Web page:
Affinity love


I made my FYS class do an affinity wall. No one cried. Not even me. In fact, it was an incredibly successful exercise.

I had always been somewhat amazed at the affinity wall that my team created in grad school while working with a local toy store in project management class. The insights we gained were nothing that any of us could have come to on our own, even though the information we had in front of us was the exact same information on hundreds of little post-its. Our final recommendations were based entirely off the insights we gained from our affinity wall. Yeah, it was a lot of work, but it was completely worth it.

When I came across a very similar exercise in Gamestorming by Dave Gray, Sunni Brown, and James Macanufo, I knew I would be doing an affinity wall early on in my FYS class. We are working with the idea of resilience in class. In order to create a group understanding of what resilience is and then build future assignments off that understanding, I first had to establish what the class knew about resilience. Enter: Affinity Wall.

I handed out small stacks of post-its and asked the class to spend 5 minutes brainstorming everything they could think about resilience – words, images, ideas. Each word, image, or idea got a new post-it, and each student needed to have at least 5 and could have many more. All the post-its were put on the whiteboard and then the fun began. I asked the students to rearrange the notes to put things together that seemed to belong together. There doesn’t need to be a defined reason, just a feeling. Soon large collections of things will start to develop. Once a majority of the post-its had found a group, I walked around with a marker and started loosely defining the groups that I saw developing. Notes that didn’t seem to belong anywhere got put in a “parking lot” and the others needed to find or make a group. When all of the notes had found a spot, we created a label for each of the groups. I would read aloud some of what was inside the circles and the students would shoot ideas back at me for what to call it. Sometimes there was complete agreement and sometimes we used a couple of words. In the end, we had a much deeper understanding of what resilience is and what it looks like. I now have a touchstone on which I can base any number of other assignments and reflections. We will be using it all semester.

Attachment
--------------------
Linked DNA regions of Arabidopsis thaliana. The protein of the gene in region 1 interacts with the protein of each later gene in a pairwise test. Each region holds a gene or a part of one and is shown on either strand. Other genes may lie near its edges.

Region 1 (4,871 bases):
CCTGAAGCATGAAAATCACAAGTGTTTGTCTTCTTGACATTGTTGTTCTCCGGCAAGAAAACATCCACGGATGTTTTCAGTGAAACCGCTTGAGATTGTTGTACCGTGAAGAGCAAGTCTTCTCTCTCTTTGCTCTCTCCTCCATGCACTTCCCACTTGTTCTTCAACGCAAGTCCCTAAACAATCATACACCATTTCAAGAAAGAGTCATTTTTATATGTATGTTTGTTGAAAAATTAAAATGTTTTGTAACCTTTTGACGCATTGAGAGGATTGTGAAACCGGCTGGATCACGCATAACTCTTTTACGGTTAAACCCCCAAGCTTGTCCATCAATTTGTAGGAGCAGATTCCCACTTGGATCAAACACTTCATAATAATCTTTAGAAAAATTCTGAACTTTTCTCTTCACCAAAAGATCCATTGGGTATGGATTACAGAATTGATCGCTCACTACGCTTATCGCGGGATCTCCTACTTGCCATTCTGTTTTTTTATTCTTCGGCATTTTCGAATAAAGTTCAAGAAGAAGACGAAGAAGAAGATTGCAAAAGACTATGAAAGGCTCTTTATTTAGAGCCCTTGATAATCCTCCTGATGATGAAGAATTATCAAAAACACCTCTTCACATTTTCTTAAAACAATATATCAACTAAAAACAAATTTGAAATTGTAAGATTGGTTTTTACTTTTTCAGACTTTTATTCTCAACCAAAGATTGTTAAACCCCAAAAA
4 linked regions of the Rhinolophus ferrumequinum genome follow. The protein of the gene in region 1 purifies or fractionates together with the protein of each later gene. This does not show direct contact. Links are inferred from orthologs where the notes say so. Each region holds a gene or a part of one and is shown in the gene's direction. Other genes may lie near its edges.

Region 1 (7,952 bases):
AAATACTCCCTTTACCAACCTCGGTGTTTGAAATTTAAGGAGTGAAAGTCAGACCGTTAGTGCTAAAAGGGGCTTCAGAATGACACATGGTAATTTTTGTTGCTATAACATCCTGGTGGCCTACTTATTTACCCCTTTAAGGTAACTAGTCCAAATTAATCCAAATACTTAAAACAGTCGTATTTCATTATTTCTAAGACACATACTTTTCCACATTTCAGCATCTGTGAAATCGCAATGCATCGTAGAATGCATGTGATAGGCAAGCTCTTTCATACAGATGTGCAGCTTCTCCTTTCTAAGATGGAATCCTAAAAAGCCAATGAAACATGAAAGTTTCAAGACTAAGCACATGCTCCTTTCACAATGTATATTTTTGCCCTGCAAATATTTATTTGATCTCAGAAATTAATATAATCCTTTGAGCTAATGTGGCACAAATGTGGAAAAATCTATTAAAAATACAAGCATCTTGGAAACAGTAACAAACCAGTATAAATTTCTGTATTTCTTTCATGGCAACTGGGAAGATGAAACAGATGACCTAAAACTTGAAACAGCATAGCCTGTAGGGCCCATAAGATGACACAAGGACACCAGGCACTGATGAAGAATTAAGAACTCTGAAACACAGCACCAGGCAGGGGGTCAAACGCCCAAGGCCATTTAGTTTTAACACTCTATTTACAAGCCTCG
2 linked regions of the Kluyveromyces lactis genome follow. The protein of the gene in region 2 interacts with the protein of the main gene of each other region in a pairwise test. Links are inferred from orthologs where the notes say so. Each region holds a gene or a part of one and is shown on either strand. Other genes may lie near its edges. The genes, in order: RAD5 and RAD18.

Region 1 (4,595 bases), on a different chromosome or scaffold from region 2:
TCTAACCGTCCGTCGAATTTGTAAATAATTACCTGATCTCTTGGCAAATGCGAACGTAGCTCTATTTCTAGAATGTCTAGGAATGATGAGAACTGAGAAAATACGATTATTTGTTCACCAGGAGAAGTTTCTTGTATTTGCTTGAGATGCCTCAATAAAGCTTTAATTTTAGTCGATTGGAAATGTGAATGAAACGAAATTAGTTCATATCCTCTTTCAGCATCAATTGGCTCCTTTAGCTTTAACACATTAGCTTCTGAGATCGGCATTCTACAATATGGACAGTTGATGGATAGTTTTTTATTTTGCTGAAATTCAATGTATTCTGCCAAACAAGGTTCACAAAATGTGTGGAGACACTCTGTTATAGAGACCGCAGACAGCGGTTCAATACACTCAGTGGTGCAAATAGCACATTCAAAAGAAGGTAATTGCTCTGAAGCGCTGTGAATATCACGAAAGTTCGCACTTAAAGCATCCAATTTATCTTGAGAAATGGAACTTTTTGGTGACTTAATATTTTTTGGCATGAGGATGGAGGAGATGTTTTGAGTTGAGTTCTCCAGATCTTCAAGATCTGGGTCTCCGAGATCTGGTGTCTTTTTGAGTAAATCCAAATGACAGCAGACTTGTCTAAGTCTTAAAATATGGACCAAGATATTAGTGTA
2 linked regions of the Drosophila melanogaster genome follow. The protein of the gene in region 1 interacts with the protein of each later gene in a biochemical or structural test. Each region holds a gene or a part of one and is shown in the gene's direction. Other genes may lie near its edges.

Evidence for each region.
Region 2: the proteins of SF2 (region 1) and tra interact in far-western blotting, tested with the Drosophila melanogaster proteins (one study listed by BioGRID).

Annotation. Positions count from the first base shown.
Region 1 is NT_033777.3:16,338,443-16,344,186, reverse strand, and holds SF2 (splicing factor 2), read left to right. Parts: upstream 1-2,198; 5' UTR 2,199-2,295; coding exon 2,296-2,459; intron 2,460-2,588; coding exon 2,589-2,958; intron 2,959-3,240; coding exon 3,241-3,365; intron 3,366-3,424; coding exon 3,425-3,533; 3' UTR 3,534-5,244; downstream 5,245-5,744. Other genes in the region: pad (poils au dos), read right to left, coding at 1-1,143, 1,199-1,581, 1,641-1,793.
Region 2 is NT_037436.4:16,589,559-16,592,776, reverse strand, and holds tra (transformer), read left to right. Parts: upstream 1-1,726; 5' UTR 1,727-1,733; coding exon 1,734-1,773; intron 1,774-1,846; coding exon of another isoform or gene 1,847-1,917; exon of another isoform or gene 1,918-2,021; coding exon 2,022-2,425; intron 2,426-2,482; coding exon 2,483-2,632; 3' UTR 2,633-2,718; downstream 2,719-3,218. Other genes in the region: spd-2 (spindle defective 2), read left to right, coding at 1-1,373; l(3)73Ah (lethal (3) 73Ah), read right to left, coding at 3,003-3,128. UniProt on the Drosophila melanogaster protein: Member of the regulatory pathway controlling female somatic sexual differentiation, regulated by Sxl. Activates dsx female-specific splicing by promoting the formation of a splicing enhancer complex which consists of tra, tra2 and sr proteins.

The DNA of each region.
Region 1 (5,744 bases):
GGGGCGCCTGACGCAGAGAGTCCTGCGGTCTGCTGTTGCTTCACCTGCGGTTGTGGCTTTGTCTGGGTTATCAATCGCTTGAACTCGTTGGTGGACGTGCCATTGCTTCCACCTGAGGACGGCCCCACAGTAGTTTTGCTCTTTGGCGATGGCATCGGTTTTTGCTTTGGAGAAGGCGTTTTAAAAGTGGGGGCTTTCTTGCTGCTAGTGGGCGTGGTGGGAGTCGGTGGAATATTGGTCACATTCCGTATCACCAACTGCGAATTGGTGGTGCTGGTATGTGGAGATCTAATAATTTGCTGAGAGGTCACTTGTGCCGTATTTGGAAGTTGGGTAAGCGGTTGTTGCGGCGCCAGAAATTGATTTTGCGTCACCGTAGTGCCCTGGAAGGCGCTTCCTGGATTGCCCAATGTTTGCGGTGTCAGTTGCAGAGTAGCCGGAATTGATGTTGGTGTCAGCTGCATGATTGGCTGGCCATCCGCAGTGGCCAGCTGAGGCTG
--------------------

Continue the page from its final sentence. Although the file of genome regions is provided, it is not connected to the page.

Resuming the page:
There are, of course, any number of different brainstorming techniques and approaches. I like the affinity wall because it requires input and participation from every member of the class. I love a technique that requires the students to do most of the hard work of thinking and participating while I act as a guide. Every student has literally touched the project, and I hope that this means they have more buy-in to the end result. We’ll see as the semester goes on. In the mean time, you can see a transcribed copy of our affinity wall here.

Happy first day of class! Here’s your syllabus.

I realize I didn’t have to make my syllabus pretty. I did it anyway. I’m a big believer in creating materials that engage and invite exploration. While I don’t always have the time to dedicate to making the prettiest possible materials, I put the effort in for this instance. I was heavily inspired by work that others have done on their syllabi, particularly Tona Hangen’s highlighted in this article from ProfHacker.

syllabus 2014

syllabus 20142

syllabus 20143

I used my beloved InDesign as per usual. The images are all ones that Col. Chris Hadfield (whose book we will be reading in class) took from space. The first is of a former-island-now-peninsula in Italy and the second is the mouth of the St. Lawrence River in winter.  The colors look slightly different on screen but you get the idea. Have a great start to your school year!

The Collaboration Question

While I was traveling this summer, I had lunch with the fantastic Kristin Fontichiaro at my favorite falafel place in all the land – Haifa Falafel in Ann Arbor. We landed on the subject of librarian/teacher collaboration and talked about the roots of librarian dislike of teaching a class solo. I’m still thinking about it.

As librarians, I think our default reaction when asked to teach a class without the professor present is one of resistance. We might feel that this indicates a lack of respect from the professor or a lack of buy-in on the importance of library instruction. We may rely on the presence of the professor to subtly communicate to students that library instruction is important and to manage class behavior. If asked on short notice and/or while the professor is still on campus, we might feel that we are being asked to babysit a class at the professor’s convenience. And sometimes we might feel we are being tested by the old guard professors for our ability not only to think on our feet but also to be effective in our instructional goals without their support. I have been in each of these situations and felt all these things at different times myself.

But what if, Kristin asks, the professor is asking out of profound respect? What if their request represents complete confidence in our ability to do our job well instead of representing on-call convenience? As Kristin said to me, “I don’t let just anyone take my classes.”